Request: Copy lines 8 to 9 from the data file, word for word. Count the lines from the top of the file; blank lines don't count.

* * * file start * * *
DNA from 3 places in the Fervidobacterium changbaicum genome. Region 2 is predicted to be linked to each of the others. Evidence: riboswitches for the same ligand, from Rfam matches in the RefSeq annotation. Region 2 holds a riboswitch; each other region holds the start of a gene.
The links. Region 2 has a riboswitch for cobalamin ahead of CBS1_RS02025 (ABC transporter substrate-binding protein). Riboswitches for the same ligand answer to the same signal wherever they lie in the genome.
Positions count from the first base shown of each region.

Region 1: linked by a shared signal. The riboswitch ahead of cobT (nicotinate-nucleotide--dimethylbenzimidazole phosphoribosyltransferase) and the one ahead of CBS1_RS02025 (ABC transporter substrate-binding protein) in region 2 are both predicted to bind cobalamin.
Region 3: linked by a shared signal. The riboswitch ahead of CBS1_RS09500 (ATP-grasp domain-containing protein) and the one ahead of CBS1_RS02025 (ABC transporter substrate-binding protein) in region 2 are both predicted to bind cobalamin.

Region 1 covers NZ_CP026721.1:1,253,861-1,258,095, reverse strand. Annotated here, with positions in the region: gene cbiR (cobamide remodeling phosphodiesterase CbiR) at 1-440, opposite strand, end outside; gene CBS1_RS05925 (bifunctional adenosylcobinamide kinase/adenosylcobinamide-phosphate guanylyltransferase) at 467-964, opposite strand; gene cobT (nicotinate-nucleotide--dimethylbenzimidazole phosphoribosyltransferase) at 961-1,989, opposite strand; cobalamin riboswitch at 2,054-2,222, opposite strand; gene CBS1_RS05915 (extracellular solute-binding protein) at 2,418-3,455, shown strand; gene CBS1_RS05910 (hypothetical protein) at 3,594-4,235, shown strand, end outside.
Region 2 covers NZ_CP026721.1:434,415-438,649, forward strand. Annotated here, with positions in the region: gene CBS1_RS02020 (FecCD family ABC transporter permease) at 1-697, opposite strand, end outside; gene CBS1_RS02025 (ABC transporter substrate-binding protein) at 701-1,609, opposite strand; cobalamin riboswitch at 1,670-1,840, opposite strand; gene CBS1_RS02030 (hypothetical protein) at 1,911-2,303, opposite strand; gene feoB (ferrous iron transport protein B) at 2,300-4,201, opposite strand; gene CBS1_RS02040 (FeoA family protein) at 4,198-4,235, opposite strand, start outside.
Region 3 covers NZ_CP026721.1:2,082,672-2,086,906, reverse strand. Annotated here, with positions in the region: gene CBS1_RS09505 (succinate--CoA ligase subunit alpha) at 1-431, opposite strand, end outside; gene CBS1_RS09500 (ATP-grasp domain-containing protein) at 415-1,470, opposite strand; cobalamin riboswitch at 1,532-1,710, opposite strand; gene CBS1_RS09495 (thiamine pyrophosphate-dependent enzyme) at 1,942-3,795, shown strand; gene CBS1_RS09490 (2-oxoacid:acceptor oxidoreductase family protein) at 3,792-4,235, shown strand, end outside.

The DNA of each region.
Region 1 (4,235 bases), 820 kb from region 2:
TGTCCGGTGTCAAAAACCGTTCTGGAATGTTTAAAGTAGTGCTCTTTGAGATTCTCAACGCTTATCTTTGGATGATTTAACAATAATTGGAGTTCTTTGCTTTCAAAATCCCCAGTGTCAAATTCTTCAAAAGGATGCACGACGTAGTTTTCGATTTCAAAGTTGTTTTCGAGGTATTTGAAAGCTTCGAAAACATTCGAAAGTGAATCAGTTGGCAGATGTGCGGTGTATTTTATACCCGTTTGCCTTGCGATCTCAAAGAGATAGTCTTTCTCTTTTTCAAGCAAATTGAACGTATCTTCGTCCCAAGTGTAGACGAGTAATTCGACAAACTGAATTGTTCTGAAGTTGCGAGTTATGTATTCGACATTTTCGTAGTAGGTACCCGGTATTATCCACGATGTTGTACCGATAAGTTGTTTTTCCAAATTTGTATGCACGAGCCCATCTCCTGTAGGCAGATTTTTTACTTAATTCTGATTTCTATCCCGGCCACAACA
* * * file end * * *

Region 3 covers NZ_CP026721.1:2,082,672-2,086,906, reverse strand. Annotated here, with positions in the region: gene CBS1_RS09505 (succinate--CoA ligase subunit alpha) at 1-431, opposite strand, end outside; gene CBS1_RS09500 (ATP-grasp domain-containing protein) at 415-1,470, opposite strand; cobalamin riboswitch at 1,532-1,710, opposite strand; gene CBS1_RS09495 (thiamine pyrophosphate-dependent enzyme) at 1,942-3,795, shown strand; gene CBS1_RS09490 (2-oxoacid:acceptor oxidoreductase family protein) at 3,792-4,235, shown strand, end outside.

The DNA of each region.